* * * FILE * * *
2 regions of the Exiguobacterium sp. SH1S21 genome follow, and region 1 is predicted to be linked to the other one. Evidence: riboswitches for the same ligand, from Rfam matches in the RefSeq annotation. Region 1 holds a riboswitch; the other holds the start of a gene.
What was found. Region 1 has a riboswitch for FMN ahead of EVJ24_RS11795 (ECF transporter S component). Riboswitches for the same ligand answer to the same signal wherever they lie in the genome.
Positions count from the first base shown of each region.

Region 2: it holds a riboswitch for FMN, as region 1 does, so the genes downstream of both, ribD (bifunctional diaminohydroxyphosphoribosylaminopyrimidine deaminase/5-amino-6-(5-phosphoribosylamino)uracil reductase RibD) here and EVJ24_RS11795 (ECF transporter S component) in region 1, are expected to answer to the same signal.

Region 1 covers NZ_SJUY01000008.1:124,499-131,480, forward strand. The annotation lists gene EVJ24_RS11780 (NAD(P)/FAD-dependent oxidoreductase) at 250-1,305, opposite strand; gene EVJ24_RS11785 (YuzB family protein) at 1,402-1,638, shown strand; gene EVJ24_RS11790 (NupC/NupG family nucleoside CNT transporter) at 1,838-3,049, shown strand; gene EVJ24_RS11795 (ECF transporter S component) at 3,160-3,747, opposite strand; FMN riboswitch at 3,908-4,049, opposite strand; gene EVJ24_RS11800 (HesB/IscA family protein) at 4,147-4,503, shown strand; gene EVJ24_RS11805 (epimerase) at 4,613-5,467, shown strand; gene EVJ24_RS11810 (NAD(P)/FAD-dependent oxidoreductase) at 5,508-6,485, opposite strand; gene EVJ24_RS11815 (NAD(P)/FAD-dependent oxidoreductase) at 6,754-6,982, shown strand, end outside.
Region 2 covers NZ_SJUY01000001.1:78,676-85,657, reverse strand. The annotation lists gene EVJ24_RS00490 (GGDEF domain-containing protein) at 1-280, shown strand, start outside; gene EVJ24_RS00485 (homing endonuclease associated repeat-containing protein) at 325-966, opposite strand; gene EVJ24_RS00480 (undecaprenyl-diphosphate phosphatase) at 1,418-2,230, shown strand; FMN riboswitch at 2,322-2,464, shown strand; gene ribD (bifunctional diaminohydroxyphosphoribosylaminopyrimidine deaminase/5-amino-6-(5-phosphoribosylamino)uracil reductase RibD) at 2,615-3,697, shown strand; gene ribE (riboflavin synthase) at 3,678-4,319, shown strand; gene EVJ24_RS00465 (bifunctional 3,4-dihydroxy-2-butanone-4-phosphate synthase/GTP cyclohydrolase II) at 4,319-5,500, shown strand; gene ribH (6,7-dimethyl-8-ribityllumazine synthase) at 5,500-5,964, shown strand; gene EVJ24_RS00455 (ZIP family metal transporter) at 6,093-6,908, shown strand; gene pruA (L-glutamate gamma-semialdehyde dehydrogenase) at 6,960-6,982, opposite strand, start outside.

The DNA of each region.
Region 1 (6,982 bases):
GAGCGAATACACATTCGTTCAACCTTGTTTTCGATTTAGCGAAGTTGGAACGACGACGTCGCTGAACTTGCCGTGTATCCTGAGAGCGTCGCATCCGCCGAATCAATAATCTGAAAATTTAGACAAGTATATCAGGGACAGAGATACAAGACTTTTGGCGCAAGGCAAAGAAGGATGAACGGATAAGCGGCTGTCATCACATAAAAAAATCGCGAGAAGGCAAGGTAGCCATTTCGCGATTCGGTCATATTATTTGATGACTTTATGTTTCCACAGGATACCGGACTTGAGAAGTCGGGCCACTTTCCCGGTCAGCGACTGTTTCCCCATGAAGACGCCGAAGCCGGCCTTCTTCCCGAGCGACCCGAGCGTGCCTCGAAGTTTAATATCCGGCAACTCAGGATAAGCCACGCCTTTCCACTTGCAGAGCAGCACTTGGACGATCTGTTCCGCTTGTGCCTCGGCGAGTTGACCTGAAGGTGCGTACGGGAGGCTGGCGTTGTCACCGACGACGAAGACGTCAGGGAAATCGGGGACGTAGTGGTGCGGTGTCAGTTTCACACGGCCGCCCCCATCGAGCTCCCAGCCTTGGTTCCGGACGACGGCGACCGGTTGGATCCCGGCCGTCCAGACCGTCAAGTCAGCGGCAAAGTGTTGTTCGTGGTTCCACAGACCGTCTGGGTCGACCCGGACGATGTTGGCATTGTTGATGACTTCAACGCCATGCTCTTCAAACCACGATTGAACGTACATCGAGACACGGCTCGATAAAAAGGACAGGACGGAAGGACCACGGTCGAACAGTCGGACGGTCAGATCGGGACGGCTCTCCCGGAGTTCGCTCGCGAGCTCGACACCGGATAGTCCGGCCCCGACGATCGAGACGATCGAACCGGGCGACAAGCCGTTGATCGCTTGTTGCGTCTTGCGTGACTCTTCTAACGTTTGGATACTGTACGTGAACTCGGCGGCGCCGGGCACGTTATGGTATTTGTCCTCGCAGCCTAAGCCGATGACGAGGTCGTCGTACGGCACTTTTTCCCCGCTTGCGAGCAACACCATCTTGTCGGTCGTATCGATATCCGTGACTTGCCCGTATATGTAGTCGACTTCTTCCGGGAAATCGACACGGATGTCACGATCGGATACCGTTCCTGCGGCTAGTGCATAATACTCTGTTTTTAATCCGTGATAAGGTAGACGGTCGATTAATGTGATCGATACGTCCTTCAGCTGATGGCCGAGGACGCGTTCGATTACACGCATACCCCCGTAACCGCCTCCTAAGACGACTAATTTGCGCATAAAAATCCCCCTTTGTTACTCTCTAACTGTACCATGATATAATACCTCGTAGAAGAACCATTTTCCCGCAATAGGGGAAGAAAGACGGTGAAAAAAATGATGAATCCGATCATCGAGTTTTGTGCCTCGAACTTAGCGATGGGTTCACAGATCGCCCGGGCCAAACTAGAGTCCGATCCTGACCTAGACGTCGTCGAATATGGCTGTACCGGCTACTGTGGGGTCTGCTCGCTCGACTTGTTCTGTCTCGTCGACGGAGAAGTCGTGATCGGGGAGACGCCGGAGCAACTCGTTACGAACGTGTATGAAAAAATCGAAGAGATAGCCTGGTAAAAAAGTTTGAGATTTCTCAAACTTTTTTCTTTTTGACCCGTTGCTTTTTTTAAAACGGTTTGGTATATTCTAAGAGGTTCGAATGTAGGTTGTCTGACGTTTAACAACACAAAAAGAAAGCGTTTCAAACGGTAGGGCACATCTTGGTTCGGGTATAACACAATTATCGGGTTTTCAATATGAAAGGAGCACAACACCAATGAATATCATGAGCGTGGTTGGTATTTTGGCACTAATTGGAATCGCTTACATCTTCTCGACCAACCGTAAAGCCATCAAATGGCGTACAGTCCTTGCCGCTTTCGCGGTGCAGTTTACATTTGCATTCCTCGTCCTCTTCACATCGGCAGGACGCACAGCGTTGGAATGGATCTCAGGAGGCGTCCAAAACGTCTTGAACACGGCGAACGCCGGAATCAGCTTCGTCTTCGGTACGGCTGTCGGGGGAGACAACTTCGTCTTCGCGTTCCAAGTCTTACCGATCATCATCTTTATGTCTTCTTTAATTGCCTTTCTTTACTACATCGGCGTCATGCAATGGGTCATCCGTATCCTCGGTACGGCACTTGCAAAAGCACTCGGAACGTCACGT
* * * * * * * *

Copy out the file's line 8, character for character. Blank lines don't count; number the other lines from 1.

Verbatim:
Region 1 (6,982 bases):